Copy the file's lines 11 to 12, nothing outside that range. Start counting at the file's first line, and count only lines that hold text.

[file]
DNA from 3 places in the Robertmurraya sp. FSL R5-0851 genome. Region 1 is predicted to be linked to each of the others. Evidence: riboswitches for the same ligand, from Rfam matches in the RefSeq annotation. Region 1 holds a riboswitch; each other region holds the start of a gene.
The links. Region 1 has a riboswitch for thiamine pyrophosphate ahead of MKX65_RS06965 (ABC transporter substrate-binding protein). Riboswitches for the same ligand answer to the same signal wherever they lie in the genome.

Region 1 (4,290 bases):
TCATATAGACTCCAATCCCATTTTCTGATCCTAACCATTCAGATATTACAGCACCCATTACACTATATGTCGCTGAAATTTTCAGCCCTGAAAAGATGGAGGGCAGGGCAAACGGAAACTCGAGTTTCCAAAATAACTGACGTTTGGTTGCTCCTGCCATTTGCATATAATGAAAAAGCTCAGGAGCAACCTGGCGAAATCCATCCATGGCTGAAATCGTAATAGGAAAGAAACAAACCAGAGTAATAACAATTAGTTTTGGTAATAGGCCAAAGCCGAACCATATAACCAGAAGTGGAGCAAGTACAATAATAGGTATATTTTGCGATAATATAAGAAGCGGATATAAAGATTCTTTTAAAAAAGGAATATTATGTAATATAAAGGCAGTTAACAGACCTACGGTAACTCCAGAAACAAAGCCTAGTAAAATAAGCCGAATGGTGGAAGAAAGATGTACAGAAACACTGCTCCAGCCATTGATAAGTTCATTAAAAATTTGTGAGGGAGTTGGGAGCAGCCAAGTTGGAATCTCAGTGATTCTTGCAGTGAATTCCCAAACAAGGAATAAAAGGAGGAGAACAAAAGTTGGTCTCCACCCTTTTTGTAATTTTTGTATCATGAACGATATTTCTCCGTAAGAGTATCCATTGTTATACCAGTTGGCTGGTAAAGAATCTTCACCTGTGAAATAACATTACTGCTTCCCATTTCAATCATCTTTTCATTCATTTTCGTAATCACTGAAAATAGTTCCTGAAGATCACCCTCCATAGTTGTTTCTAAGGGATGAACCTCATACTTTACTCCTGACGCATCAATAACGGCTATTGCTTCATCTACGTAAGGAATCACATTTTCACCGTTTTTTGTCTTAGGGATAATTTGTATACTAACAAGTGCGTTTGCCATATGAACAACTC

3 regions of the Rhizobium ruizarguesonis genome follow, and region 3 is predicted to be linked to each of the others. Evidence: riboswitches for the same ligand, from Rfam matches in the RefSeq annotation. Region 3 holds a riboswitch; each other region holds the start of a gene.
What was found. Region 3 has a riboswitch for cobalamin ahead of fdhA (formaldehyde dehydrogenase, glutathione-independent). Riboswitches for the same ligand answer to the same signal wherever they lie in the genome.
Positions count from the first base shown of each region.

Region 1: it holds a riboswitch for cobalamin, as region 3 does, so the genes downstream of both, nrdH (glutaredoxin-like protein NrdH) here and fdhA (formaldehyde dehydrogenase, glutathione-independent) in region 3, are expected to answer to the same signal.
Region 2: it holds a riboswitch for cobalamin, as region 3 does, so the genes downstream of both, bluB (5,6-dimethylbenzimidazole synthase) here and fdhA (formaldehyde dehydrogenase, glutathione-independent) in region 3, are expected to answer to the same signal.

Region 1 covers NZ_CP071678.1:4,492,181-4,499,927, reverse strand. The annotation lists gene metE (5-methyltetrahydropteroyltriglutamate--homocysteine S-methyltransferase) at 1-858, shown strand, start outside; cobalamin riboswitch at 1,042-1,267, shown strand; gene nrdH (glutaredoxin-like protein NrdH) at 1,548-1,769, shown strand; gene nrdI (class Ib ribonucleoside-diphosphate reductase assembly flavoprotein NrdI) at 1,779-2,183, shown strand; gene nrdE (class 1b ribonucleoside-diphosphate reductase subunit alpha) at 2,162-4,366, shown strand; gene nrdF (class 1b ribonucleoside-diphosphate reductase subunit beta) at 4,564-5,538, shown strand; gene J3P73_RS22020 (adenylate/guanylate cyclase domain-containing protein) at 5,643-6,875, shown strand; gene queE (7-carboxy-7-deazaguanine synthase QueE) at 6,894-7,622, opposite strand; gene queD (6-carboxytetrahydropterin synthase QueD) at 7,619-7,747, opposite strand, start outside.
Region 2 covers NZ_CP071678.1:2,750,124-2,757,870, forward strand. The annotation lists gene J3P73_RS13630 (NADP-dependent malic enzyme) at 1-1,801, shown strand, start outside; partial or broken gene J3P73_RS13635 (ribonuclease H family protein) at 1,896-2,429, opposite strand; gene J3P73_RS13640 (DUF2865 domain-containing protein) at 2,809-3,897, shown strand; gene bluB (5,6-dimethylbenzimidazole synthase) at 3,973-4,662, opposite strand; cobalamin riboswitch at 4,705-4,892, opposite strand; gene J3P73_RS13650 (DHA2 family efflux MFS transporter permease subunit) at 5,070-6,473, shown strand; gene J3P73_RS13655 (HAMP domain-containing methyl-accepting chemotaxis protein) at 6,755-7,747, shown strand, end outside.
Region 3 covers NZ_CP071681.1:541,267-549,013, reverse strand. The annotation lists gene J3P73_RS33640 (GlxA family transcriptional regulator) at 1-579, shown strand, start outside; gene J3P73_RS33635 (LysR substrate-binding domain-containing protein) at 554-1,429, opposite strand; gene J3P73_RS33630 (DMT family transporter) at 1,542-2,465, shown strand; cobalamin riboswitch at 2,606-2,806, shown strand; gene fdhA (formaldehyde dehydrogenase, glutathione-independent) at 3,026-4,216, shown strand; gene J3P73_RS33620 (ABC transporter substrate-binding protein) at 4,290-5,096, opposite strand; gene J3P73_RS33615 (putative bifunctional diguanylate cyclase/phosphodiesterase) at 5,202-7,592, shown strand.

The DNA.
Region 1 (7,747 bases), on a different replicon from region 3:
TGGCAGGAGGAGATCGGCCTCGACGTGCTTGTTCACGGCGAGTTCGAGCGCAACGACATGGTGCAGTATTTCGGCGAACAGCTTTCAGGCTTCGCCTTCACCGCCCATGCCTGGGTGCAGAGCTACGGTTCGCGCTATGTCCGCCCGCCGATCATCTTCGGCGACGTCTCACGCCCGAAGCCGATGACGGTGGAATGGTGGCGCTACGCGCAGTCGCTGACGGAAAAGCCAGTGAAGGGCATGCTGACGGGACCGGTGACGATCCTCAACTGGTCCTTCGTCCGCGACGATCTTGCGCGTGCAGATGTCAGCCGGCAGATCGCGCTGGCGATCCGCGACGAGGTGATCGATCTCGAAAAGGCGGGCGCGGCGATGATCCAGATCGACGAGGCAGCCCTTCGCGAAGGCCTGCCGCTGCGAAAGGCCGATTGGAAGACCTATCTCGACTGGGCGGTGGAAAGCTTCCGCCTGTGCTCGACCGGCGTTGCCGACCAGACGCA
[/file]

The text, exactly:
Region 2 covers NZ_CP071678.1:2,750,124-2,757,870, forward strand. The annotation lists gene J3P73_RS13630 (NADP-dependent malic enzyme) at 1-1,801, shown strand, start outside; partial or broken gene J3P73_RS13635 (ribonuclease H family protein) at 1,896-2,429, opposite strand; gene J3P73_RS13640 (DUF2865 domain-containing protein) at 2,809-3,897, shown strand; gene bluB (5,6-dimethylbenzimidazole synthase) at 3,973-4,662, opposite strand; cobalamin riboswitch at 4,705-4,892, opposite strand; gene J3P73_RS13650 (DHA2 family efflux MFS transporter permease subunit) at 5,070-6,473, shown strand; gene J3P73_RS13655 (HAMP domain-containing methyl-accepting chemotaxis protein) at 6,755-7,747, shown strand, end outside.
Region 3 covers NZ_CP071681.1:541,267-549,013, reverse strand. The annotation lists gene J3P73_RS33640 (GlxA family transcriptional regulator) at 1-579, shown strand, start outside; gene J3P73_RS33635 (LysR substrate-binding domain-containing protein) at 554-1,429, opposite strand; gene J3P73_RS33630 (DMT family transporter) at 1,542-2,465, shown strand; cobalamin riboswitch at 2,606-2,806, shown strand; gene fdhA (formaldehyde dehydrogenase, glutathione-independent) at 3,026-4,216, shown strand; gene J3P73_RS33620 (ABC transporter substrate-binding protein) at 4,290-5,096, opposite strand; gene J3P73_RS33615 (putative bifunctional diguanylate cyclase/phosphodiesterase) at 5,202-7,592, shown strand.